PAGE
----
Well after starting to work on my new rust project, I came to the inevitable fate of having to handle errors from multiple libraries, which implied defining a custom error type.
The obvious thing would be to create an enum that collects the possible error types, just as hyper does:
But while inspecting the errors of the other libraries I am using I found that the standard library and serde define an enum and then wrap it into a struct with a single field, which seems pointless to me.
I'm sure there is a valid reason for it and I would appreciate if someone could let me know.
This is probably to keep the error somewhat opaque outside the module - in your serde example, the struct is public but the enum is private. This effectively means code outside the module cannot destructure the Error - it serves as a "generic" catch-all for all errors where Error is returned. This versions better too since you can add/remove variants to the private enum without impacting code outside the module.
If you expose an enum as the public error type, it's much harder to version and evolve, as well as providing more fine grained error information.
This is my guess of the above - I'm by no means speaking authoritatively for any of the libs you mentioned.
Also, consider using
error-chain, it makes defining custom errors wrapping other crates errors super easy.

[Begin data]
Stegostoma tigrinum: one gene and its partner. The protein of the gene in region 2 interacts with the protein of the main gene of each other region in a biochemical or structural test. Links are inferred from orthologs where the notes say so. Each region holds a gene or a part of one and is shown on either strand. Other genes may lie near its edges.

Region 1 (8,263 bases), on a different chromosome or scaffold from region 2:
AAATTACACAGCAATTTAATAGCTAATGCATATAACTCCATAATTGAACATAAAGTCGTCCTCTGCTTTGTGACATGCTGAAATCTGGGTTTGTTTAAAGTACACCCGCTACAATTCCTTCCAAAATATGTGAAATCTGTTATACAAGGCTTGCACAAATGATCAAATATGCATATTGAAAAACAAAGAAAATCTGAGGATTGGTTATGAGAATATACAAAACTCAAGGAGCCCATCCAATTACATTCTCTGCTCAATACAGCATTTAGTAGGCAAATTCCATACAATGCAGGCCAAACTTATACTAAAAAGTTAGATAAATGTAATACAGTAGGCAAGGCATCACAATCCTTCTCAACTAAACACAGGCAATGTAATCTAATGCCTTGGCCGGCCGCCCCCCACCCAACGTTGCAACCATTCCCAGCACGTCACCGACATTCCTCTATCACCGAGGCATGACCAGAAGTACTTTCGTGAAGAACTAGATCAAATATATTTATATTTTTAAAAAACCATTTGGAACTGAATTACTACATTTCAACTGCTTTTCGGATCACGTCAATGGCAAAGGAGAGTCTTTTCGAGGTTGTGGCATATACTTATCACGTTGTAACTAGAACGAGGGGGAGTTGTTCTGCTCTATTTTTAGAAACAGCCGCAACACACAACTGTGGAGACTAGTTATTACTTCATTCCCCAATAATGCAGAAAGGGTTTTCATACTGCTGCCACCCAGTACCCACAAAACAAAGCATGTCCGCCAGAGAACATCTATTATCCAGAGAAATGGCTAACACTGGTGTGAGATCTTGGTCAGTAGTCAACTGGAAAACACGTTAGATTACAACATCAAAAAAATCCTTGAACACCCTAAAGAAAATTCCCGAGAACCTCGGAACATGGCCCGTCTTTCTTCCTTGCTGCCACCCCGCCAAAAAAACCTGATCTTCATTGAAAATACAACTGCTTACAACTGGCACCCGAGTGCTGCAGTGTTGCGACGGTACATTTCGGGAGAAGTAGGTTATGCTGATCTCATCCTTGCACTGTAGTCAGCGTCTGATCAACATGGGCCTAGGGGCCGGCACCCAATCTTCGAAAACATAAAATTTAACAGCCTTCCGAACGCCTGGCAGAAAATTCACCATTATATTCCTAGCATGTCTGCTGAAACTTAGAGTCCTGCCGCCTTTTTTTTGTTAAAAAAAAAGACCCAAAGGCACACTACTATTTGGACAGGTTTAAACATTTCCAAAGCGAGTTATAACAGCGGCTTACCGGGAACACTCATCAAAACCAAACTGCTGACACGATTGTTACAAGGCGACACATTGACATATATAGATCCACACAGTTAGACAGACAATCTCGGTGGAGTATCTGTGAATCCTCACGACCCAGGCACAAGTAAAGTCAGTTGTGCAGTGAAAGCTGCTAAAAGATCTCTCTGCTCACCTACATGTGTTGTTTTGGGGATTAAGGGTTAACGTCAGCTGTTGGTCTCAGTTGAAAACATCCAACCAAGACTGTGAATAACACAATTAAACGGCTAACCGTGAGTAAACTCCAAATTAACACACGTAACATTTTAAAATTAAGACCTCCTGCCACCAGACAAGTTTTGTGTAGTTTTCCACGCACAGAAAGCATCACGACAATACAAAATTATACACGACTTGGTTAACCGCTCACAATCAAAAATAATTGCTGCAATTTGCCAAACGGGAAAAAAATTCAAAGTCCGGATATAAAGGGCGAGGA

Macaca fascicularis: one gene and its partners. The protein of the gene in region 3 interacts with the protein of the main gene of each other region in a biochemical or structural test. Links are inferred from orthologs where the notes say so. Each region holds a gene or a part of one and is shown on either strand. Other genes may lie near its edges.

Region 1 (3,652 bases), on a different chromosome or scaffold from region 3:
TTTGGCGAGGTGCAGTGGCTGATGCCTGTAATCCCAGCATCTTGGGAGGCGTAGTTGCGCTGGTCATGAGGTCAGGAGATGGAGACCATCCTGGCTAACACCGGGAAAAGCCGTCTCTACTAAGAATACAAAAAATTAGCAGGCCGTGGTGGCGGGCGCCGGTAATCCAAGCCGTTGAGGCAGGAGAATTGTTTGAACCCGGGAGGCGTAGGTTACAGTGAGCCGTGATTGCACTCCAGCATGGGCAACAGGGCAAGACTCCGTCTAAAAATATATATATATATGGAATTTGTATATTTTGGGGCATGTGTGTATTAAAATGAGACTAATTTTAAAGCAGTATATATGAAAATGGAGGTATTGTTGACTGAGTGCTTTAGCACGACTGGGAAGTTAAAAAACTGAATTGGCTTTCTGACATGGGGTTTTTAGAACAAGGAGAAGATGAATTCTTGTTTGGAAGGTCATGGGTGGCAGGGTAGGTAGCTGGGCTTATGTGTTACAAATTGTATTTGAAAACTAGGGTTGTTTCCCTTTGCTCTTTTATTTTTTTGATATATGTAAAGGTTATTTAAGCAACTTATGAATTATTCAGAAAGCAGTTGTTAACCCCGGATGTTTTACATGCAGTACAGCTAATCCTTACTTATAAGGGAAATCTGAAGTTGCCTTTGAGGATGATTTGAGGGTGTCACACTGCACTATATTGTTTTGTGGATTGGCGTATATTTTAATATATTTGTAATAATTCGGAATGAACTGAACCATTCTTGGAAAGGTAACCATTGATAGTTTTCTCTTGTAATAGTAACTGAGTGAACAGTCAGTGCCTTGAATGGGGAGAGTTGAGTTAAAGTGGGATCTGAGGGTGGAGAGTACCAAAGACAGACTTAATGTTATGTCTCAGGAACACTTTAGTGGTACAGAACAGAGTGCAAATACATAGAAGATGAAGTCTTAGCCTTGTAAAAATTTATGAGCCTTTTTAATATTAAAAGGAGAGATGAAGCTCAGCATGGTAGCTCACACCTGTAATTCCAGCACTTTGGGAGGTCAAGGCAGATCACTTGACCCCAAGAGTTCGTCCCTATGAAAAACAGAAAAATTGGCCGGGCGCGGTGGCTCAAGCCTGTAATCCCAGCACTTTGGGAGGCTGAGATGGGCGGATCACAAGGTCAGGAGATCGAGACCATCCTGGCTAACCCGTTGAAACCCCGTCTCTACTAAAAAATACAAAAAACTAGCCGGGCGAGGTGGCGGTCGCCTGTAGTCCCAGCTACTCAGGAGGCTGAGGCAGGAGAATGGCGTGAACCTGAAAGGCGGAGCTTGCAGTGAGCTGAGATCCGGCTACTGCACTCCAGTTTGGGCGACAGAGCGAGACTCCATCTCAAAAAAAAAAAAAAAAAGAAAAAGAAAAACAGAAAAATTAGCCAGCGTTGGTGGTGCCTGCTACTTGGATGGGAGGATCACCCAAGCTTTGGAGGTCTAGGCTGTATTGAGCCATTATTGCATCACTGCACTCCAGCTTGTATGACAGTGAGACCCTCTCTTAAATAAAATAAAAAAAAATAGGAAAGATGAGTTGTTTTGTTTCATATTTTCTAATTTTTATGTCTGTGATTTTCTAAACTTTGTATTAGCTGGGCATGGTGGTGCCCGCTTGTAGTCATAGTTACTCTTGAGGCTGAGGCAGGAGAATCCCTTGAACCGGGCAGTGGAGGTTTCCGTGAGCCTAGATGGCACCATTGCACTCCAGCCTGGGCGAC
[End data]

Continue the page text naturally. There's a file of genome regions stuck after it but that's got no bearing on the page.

Although, as a learning exercise it could pay to implement it yourself manually first, then see how much boilerplate
error-chain can let you drop from your library
error-chain also defines a struct wrapping an enum, but unlike
serde the enum is public and intended to be used by consumers. The reason it uses a struct is so it can store extra data along with the actual error, including a (very useful) stacktrace when running in debug mode.
I can tell you about the serde_json case. There are two relevant reasons:
The Box wrapper decreases the size of the error type from 56 bytes (ErrorImpl) to 8 bytes (Error). Due to how many functions in serde_json pass around Result<T, Error>, we benchmarked the smaller error type as a 5% performance improvement over the unboxed one. Astonishingly that means without Box, serde_json would be wasting 1 out of every 20 units of work it does on shuffling around Result bytes from one spot to another.
Note that before making such an optimization you should be sure to have a benchmark suite that you trust as being representative of real use cases and that is sensitive enough to reveal performance differences of a few percent.
The private enum allows us to add and remove error variants as we refactor and optimize our code. It gives us precise control over how users interact with the information contained in errors and it enables us to select an API that we are comfortable supporting long-term.
Thanks for all your awesome responses!